The AT board meet next week and here are what I think are the highlights from the reports.

As always the items in the closed session. This time there isn’t too much interesting on the agenda with only the following items (non bold are my comments)

  • LRT – Approval to appoint technical advisor – Hopefully this means we’re going to start seeing some more progress on this project soon
  • CRL update – not cutting any more station entrances I hope
  • Deep Dive – Major BT Infrastructure – This is just an item for noting to do with Business Technology.

On to the main report. Items are in the order they appear in the report.

AT have a prospective purchaser for the old diesel trains and have sent them a Heads of Agreement. All of the old diesel stock has been moved to Taumaranui to reduce vandalism incidents and they’ve containerised all of the spare parts. There is no information about how much they will sell them for although NZ First claim they’ve being sold to Mozambique for just $5 million.

AT worked with Environment Canterbury on a training video for bus operators on how to better serve those with disabilities with different sections focusing on different disabilities. They say they’re also going to produce another corporate video to promote other areas they’re working on to improve the PT experience for those with disabilities.

AT and the NZTA are working together to work out what transport infrastructure will be needed over the next 30 years to support the greenfield development planned. This includes new/upgraded roads, PT and cycling infrastructure and all sounds suspiciously like forward planning – something that has been missing more often than not over many decades. Interestingly they also say that work on a business case for the Northwestern Busway and assessment for a new Northern Busway station as part of the busway extension to Albany has started. Both of these are good news.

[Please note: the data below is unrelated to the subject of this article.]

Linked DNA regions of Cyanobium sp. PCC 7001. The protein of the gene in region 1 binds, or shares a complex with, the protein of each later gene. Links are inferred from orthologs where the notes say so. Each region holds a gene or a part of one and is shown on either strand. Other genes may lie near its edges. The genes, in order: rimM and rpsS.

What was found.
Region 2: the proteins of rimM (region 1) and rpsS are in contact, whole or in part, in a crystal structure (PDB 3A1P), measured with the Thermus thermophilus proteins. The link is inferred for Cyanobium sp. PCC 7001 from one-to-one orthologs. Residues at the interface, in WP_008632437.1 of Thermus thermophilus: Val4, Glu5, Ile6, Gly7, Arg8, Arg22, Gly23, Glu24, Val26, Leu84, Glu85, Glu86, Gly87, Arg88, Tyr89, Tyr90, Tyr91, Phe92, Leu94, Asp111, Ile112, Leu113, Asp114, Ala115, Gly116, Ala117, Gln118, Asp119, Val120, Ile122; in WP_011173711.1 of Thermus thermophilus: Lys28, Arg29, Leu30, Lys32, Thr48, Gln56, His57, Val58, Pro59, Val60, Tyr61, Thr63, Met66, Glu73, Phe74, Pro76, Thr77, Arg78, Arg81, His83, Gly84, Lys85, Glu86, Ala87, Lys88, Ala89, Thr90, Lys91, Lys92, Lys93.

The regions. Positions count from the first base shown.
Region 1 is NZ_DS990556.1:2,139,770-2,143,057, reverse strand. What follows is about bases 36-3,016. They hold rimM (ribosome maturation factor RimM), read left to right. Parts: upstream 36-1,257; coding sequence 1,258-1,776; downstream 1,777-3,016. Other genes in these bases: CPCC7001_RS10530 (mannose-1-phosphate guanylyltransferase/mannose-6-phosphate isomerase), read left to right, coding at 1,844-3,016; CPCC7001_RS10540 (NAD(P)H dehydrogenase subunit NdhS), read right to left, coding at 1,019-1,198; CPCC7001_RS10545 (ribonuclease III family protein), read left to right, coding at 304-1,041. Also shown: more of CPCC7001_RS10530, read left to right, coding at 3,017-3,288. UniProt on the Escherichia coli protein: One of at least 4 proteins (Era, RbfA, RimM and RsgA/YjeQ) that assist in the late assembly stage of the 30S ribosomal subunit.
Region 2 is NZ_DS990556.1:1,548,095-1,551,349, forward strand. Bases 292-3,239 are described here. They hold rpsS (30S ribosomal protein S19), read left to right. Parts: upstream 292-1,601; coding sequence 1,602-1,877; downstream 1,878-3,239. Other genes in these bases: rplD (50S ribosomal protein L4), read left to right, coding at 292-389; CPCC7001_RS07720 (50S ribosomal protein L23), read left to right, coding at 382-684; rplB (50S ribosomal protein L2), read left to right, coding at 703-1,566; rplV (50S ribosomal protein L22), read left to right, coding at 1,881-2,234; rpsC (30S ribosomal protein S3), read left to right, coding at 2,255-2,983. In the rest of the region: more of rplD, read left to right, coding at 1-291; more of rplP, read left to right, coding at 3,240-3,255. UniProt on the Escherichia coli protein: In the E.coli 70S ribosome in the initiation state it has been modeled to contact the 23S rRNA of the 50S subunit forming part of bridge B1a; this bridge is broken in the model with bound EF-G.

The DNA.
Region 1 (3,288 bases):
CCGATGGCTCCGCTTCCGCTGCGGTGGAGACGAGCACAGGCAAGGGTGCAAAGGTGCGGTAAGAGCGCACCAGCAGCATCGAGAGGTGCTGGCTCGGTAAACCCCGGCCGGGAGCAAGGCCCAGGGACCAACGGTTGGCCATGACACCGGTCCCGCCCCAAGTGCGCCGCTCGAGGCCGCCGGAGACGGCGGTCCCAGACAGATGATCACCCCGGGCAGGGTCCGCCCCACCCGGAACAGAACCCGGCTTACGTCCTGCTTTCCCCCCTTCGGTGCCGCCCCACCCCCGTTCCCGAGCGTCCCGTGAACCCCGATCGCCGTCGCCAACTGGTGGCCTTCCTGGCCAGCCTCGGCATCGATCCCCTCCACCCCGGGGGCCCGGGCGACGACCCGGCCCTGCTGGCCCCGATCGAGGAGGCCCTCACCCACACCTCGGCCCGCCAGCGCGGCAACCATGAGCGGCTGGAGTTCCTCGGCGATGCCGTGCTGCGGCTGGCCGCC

On specific projects

  • Waterview Shared Path – Site investigations for the bridges have begun and construction is expected to begin in January 2016. This will see a shared path added through the current green space near Unitec.
  • Newmarket Crossing – The council have told AT that a decision is due in May 2016 which is roughly 4 months sooner than anticipated.
  • Parnell Station – The works on the platforms are nearly complete – as many train users may have seen. Kiwirail are working to get the old station restored and all up they anticipate the station will be open in June 2016.

AT are trying to improve their journey planning programme and as part of that they’re doing analysis so they can target areas that will enable them to be more successful. They want to focus on the areas where people are most likely to use PT which is showing in the image below. As you can see those in the inner west are far more likely to use PT – which isn’t a great surprise.

Most likely to use PT